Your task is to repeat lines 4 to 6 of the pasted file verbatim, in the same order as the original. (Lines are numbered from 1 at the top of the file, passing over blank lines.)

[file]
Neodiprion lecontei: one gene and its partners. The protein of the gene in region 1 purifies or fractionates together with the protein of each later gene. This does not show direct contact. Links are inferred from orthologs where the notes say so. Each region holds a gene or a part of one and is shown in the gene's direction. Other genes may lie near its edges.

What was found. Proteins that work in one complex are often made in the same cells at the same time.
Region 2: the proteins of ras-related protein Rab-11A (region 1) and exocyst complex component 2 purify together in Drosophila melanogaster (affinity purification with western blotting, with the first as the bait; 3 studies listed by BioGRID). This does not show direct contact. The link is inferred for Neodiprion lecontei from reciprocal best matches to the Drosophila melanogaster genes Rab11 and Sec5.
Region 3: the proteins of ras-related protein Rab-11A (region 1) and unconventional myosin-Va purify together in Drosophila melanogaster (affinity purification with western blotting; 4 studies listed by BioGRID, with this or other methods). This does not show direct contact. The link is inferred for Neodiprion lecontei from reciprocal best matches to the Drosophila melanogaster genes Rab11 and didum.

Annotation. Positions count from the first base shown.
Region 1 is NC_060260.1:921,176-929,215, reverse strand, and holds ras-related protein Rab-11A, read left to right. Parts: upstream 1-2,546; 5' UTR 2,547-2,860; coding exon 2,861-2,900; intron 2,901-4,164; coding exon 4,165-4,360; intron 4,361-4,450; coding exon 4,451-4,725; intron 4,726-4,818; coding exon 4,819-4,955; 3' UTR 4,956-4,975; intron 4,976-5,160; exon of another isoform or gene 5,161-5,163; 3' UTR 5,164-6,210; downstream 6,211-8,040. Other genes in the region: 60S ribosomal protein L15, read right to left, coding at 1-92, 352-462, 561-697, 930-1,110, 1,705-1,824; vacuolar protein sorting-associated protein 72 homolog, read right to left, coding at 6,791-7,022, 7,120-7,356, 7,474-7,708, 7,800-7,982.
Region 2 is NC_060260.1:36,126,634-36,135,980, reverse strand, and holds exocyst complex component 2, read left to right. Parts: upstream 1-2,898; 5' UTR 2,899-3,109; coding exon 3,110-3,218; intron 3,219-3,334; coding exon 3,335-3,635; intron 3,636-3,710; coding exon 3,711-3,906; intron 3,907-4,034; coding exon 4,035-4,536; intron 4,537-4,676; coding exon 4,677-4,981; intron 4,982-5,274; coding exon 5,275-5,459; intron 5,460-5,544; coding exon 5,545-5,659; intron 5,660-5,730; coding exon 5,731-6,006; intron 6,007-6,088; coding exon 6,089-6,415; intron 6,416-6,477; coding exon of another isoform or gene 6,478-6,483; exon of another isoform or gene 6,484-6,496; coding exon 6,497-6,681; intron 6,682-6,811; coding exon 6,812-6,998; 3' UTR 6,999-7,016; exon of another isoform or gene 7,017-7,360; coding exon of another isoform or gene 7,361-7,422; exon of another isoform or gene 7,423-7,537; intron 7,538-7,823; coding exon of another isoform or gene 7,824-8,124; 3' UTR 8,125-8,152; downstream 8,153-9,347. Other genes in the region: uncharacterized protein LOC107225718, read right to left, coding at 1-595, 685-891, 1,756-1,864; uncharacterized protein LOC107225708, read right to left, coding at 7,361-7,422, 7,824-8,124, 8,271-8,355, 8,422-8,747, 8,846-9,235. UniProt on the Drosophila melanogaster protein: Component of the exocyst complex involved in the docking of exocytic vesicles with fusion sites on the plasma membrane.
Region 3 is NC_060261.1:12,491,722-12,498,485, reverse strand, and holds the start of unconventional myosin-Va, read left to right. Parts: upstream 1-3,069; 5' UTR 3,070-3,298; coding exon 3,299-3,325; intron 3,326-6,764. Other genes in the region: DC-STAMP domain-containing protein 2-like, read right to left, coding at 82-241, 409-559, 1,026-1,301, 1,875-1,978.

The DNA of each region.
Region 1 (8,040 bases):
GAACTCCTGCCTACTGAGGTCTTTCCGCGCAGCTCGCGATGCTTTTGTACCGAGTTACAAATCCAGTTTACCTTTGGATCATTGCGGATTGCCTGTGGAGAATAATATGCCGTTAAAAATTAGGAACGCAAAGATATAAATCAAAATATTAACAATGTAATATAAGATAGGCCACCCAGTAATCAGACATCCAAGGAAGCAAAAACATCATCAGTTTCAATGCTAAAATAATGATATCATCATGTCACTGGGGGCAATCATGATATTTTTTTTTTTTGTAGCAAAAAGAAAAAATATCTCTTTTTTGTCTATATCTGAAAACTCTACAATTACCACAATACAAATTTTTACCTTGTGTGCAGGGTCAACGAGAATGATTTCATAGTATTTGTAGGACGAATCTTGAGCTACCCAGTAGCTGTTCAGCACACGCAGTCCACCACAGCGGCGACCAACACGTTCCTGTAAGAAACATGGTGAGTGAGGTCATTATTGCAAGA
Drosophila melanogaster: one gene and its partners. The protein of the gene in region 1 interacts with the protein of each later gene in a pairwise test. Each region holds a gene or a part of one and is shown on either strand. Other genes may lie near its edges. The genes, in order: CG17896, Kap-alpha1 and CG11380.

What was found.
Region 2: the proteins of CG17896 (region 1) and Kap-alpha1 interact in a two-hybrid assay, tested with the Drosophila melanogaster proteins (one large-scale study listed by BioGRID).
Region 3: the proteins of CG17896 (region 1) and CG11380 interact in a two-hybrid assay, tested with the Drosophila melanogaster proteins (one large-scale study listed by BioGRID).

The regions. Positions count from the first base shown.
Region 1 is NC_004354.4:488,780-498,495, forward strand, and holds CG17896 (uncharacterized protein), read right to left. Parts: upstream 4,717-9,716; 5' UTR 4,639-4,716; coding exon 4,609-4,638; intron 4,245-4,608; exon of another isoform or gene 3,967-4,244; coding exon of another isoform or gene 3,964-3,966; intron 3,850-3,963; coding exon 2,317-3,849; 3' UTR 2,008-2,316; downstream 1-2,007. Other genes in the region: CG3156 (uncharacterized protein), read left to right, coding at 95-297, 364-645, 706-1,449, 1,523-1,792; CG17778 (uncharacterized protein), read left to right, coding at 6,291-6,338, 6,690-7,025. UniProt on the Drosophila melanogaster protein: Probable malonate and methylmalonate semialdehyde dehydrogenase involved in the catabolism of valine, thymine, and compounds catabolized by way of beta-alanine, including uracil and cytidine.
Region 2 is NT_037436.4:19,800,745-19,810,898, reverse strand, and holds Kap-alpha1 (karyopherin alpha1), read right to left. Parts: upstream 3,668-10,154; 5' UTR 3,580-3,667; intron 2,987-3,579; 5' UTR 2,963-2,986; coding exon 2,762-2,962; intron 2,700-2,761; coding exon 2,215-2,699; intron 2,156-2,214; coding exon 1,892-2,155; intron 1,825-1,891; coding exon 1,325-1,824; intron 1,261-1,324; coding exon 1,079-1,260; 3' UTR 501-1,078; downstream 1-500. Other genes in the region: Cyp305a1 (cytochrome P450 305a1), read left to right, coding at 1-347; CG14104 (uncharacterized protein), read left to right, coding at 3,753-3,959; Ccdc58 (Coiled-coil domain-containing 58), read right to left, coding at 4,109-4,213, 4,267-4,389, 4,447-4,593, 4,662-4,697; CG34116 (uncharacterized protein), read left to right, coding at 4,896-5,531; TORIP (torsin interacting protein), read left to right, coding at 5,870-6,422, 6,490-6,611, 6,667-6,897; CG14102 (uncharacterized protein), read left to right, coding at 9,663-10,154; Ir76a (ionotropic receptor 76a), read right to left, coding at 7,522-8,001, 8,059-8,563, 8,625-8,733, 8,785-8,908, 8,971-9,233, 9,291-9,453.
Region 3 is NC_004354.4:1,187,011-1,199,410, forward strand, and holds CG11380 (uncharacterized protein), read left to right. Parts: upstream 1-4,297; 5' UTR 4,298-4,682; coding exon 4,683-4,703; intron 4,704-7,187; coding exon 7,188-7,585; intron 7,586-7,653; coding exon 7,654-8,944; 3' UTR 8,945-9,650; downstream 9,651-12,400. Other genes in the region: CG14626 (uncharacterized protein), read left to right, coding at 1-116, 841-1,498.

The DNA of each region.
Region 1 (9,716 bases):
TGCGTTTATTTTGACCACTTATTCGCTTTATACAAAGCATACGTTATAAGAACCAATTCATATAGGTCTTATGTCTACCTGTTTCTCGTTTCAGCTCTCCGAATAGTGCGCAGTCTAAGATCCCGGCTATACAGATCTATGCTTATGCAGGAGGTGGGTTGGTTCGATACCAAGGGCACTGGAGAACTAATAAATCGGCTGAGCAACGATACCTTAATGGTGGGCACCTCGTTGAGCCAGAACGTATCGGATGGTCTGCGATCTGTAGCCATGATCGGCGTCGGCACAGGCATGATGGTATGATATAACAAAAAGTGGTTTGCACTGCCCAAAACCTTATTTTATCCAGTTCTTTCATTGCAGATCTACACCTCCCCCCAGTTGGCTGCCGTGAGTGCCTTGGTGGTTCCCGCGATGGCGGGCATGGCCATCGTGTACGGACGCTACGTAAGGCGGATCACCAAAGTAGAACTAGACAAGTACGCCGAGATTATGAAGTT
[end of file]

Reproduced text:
Region 3: the proteins of ras-related protein Rab-11A (region 1) and unconventional myosin-Va purify together in Drosophila melanogaster (affinity purification with western blotting; 4 studies listed by BioGRID, with this or other methods). This does not show direct contact. The link is inferred for Neodiprion lecontei from reciprocal best matches to the Drosophila melanogaster genes Rab11 and didum.

Annotation. Positions count from the first base shown.
Region 1 is NC_060260.1:921,176-929,215, reverse strand, and holds ras-related protein Rab-11A, read left to right. Parts: upstream 1-2,546; 5' UTR 2,547-2,860; coding exon 2,861-2,900; intron 2,901-4,164; coding exon 4,165-4,360; intron 4,361-4,450; coding exon 4,451-4,725; intron 4,726-4,818; coding exon 4,819-4,955; 3' UTR 4,956-4,975; intron 4,976-5,160; exon of another isoform or gene 5,161-5,163; 3' UTR 5,164-6,210; downstream 6,211-8,040. Other genes in the region: 60S ribosomal protein L15, read right to left, coding at 1-92, 352-462, 561-697, 930-1,110, 1,705-1,824; vacuolar protein sorting-associated protein 72 homolog, read right to left, coding at 6,791-7,022, 7,120-7,356, 7,474-7,708, 7,800-7,982.